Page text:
As Atsuko/Paprika, Tomika, and Chief Shima, plunge in and out of each other’ s dreams attempting to discover the identity of the terrorist responsible for the dangerous collective dream threatening to subsume humanity , Konakawa discovers that his own dreams (chasing an elusive fugitive he never caught) might have tangential impact on the case. To complicate things further, Chairman
Inui (Toru Emori), who has been resistant to the development of the DC Mini (he is mouthing pithy platitudes like “there is always conceit and negligence behind misconduct”) is eager to pull the plug on the project.
The mind-boggling imagistic feast on display, epitomized by Kon’s surreal dream parade of Shinto statues, flute-playing frogs, appliances, giant geisha dolls, umbrellas and all manner of machines and bric-a-brac is a gorgeous, iconic image: it succeeds, helped by Hirasawa’s aural vortex, in balancing the right combination of sheer awe and terror. On one level, the image stands as a pure expression of the collective unconscious, yet, with its blend of the atavistic and contemporary, is it also a sly criticism of Japan’s fractious identity? A case could be made that it is just that: Kon, in one of his previous features (MILLENIUM ACTRESS) underscored this point by having his characters dive in and out of films that portray various epoch’s in Japan’s history.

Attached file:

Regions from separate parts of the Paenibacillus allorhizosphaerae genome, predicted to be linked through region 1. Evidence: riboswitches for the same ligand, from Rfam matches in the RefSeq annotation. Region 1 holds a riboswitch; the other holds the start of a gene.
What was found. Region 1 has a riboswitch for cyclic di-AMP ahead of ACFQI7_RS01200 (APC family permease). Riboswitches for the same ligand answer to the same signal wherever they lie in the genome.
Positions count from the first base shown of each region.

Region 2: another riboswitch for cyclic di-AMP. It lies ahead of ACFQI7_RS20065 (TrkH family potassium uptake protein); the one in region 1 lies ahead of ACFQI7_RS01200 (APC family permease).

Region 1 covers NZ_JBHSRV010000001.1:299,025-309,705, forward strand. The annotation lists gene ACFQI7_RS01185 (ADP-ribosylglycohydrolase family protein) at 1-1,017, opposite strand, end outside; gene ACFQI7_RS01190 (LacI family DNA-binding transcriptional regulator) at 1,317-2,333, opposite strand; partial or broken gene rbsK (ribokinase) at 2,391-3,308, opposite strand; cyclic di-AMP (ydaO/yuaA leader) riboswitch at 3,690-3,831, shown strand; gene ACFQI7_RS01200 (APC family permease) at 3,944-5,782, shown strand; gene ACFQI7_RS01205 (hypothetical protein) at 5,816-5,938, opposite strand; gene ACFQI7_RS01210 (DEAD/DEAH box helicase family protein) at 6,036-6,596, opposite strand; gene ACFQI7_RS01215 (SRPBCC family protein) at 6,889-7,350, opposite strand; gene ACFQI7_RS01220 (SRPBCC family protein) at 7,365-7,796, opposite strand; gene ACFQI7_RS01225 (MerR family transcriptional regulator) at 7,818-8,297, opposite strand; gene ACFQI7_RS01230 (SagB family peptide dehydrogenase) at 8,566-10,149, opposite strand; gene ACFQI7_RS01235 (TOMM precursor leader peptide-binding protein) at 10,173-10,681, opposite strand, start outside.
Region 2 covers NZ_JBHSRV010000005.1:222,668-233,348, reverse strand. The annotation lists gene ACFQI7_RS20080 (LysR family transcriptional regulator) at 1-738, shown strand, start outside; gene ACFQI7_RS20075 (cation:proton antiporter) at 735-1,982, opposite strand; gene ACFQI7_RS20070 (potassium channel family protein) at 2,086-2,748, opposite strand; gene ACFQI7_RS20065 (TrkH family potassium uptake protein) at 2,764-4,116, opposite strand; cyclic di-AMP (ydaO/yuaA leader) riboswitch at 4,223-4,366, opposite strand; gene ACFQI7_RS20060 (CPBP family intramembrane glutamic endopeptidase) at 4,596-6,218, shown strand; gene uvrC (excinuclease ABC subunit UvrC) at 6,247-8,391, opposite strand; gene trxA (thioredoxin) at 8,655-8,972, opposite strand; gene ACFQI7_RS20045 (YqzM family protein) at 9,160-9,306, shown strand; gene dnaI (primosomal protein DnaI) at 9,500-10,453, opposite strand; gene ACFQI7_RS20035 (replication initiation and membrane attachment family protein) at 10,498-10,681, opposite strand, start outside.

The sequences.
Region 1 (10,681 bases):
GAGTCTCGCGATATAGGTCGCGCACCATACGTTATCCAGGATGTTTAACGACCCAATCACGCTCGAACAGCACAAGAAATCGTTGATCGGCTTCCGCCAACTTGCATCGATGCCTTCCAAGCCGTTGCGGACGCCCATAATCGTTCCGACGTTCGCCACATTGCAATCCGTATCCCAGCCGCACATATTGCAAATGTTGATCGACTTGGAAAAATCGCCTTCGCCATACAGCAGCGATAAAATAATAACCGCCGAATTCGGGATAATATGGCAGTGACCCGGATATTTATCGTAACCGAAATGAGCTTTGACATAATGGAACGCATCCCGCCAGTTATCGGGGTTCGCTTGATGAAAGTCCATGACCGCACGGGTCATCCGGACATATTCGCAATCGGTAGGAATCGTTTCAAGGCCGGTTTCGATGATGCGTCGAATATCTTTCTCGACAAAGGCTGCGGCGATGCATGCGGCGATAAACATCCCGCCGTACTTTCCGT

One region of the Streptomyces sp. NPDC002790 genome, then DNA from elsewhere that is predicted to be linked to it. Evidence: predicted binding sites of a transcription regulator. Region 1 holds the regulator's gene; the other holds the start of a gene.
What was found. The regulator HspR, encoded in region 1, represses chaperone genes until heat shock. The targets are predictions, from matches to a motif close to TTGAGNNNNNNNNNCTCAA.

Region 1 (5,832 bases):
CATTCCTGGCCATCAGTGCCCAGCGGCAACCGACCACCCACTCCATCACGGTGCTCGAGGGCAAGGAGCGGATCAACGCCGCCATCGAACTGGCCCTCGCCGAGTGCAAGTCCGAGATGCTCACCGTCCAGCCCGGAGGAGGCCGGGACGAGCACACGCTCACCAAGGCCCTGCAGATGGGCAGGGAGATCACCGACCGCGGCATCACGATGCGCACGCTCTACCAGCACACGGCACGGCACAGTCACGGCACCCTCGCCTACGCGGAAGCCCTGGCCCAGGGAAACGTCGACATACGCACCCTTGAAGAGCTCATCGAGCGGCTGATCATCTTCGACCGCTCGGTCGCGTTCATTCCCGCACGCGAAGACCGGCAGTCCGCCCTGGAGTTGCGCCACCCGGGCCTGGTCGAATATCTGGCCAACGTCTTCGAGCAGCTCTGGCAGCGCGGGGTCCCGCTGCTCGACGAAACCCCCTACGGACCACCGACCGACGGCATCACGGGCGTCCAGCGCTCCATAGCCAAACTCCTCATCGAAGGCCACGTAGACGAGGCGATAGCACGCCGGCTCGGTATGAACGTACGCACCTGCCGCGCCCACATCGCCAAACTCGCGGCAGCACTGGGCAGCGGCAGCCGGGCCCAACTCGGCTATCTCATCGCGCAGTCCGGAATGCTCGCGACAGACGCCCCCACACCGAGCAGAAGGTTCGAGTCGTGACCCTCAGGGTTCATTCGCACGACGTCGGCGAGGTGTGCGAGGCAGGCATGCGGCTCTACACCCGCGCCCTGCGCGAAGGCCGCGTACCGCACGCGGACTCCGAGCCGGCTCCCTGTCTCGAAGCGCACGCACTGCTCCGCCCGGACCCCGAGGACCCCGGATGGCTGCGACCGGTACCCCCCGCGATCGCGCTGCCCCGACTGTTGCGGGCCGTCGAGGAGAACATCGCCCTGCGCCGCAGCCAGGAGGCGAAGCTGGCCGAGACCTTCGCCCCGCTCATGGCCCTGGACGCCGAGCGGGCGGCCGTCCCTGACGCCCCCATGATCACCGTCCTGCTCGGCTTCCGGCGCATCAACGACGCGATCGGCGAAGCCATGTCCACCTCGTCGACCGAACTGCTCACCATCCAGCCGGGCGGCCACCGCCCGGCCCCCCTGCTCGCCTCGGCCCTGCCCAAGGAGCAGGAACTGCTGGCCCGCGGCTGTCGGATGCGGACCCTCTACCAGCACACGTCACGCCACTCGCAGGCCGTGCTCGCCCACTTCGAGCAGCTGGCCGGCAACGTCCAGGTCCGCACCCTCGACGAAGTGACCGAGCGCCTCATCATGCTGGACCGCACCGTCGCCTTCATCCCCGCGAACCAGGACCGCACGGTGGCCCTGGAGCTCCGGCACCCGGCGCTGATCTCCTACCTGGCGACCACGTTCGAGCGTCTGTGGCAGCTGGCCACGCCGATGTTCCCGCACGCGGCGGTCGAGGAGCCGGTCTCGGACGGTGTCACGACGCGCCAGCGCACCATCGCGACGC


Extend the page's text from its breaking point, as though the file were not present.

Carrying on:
The mix of awe and horror is also nicely encapsulated in the sheer mania of the scene where Chief Shima breaks from a serious dialogue on the stolen DC Minis to indulge in a lunatic monologue including lines such as: “Even the five court ladies danced in sync to the frogs’ flutes and drums!” He then caps this nonsensical rhapsody by crashing through the top floor window of the facility (he’s unharmed). Brief as it is, it’s a glorious, manic masterpiece that contrives to be funny, terrifying and exhilarating.
The film also makes the spot-on connection between dreams and movies, which makes sense as Film is the medium that bears the closest comparison to dreams. Captain Konakawa, who serves as the audience identification point, dreams in terms of various film genres, yet, due to his own internal traumas and a past, tragic friendship, can’t no longer enjoys movies (something that Paprika considers less than healthy). When he’s plunged into the disturbing circus venue of his reoccurring dream/nightmare, Paprika, dressed as a clown talks to him in cryptic camera composition terms, telling him he has “crossed the line of action” and “needs to narrow the line of exposure. This is Panfocus.”